How to deal with a fight customer?
Try to prevent the customer asking for a discount early on. You can do this by offering several options during the conversation and later on in your offer. Customers subconsciously make their choice earlier if you give them several options to choose from. Don’t make it a “take it or leave it scenario”, but be creative. Break down the service or product into 3 options, increasing in value. This also gives the customer an option with a lower price.
Is the customer still trying to negotiate a discount after receiving the quotation? Then discuss which option is preferred and strip it down. The customer will get a lower price, but will also receive less. Subconsciously people are very sensitive about loss and losing things. Chances are the customer does not want to lose the items you offered before and still agrees to the initial offer.
Flight: “…” – the stalker effect
“We haven’t discussed the offer internally yet, can I call you back next week?” or: “This is not the right time, we are swamped with work because of Corona. I’ll call you back this week.“. Then it remains silent. This is a customer in flight mode who uses the crisis to flee. The tricky thing is he will not distinctly say “no” yet. So, you don’t want to “kill” this prospect just yet and you keep on trying to get in touch. Meanwhile, you start to feel like a stalker, which will seriously threaten the equal relationship you want in a cooperative relationship.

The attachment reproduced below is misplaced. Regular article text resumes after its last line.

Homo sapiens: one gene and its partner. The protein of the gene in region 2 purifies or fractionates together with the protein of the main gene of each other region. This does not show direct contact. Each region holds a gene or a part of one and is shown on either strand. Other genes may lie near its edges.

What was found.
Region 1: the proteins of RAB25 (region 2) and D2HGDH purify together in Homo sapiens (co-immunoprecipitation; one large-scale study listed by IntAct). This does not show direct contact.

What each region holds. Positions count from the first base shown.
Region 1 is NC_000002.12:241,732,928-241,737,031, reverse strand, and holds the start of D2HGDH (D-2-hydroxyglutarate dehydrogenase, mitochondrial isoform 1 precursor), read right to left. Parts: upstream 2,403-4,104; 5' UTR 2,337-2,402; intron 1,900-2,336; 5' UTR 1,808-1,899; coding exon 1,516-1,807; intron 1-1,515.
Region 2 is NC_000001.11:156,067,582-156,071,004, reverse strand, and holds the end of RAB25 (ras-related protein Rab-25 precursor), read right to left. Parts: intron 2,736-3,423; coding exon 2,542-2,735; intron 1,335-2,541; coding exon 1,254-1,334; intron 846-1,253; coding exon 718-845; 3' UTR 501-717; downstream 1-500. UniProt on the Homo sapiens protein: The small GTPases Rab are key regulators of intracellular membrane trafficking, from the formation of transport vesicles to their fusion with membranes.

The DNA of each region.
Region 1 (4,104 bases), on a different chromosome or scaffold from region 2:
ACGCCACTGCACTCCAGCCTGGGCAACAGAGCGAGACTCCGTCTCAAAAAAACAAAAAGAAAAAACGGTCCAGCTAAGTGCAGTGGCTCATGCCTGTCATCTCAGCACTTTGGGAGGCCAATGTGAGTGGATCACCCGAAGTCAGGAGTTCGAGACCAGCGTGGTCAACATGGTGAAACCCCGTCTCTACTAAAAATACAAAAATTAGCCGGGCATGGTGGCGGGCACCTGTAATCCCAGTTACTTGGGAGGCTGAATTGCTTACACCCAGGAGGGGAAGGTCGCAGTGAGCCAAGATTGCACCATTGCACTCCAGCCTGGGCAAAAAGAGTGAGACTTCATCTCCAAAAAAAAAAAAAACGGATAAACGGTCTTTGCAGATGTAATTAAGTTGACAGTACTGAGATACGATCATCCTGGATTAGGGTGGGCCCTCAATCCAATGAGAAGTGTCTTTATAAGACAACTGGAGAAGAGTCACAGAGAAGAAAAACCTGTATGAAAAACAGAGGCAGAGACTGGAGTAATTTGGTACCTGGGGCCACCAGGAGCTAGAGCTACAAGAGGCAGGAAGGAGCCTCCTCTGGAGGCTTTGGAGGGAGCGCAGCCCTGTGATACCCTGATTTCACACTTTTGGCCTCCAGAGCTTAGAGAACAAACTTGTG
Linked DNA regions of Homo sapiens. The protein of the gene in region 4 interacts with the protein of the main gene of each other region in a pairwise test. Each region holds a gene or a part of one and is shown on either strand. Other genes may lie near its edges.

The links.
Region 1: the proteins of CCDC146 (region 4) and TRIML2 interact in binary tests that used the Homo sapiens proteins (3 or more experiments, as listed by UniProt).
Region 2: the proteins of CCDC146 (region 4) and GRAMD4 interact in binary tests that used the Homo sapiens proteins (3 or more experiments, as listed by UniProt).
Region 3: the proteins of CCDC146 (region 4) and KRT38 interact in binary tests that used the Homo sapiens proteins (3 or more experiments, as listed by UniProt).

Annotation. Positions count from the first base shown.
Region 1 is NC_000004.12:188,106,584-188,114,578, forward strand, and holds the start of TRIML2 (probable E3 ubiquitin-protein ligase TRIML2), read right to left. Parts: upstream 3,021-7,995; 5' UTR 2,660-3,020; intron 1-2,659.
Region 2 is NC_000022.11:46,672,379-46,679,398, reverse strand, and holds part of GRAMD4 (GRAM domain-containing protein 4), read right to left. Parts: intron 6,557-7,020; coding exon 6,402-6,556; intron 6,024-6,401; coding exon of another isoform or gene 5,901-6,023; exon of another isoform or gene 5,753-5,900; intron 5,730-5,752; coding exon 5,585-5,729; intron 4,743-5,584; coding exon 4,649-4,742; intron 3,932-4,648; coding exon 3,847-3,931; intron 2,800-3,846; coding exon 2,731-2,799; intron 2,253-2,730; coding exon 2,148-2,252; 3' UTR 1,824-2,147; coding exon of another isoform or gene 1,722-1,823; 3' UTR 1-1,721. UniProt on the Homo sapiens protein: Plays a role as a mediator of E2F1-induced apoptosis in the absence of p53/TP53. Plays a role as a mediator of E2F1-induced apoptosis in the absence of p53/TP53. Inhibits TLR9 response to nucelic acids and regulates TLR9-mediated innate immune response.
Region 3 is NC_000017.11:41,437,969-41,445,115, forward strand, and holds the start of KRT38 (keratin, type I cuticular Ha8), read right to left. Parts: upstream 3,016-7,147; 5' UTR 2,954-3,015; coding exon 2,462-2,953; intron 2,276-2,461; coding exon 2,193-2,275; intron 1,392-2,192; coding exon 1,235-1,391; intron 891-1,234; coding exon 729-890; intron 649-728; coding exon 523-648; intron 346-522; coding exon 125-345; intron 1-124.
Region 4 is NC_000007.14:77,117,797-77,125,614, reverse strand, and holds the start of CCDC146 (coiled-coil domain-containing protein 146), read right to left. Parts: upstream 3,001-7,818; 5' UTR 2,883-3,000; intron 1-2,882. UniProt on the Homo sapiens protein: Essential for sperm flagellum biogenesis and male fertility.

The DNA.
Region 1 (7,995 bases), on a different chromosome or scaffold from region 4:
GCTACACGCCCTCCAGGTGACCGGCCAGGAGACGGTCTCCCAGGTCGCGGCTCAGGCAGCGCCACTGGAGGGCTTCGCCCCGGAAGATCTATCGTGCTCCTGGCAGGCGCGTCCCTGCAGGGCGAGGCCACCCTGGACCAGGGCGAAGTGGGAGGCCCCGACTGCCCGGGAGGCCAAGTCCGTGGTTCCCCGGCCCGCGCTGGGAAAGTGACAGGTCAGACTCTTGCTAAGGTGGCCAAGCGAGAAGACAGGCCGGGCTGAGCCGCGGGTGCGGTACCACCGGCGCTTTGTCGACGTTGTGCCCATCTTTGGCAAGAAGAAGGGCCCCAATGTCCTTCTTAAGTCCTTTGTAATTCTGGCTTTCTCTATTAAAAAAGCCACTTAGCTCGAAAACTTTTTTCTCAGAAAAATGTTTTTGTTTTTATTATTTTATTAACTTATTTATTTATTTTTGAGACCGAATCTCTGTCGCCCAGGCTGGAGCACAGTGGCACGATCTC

How to deal with a flight customer?
The challenge here is to limit your customer’s tendency to escape. You can do this by including a few reassuring elements in your offer:
- Offer several options, just like you do with the fight customer. By offering options to choose from, the customer will feel he doesn’t need to go for the largest, magnificent project.
- Use the closure to direct your customer towards the next (small) step. Write that you are going to call, propose two dates/times and ask which one suits him or her best.
- Keep it attainable. Make clear that you are not calling for instant agreement on the offer, but just to discuss the options at offer.
Your own autopilot
This article deals with subconscious, automatic responses of customers to quotes in times of crisis. Quote writers themselves also have a freeze, fight or flight response. Be aware of this and don’t let yourself be carried away. Try to interpret your customer’s subconscious reaction and then consciously choose your next step. This will lead to a solid, sustainable long-term customer relationship.
About Saskia Kerkhof
Saskia is the owner of Winnende Offertes Schrijven (Writing Winning Offers) and helps companies win more offers by applying neuropsychology to the content of the offers. She studied Applied Communication Sciences at the University of Twente. Followed by a second master in Management Consultancy which she graduated from with distinction at the Rotterdam School of Management. As advisor, trainer and external PhD candidate, she immerses herself in techniques to communicate with conviction and truly reach the other person. Saskia is a regular guest lecturer, speaker and columnist on these topics.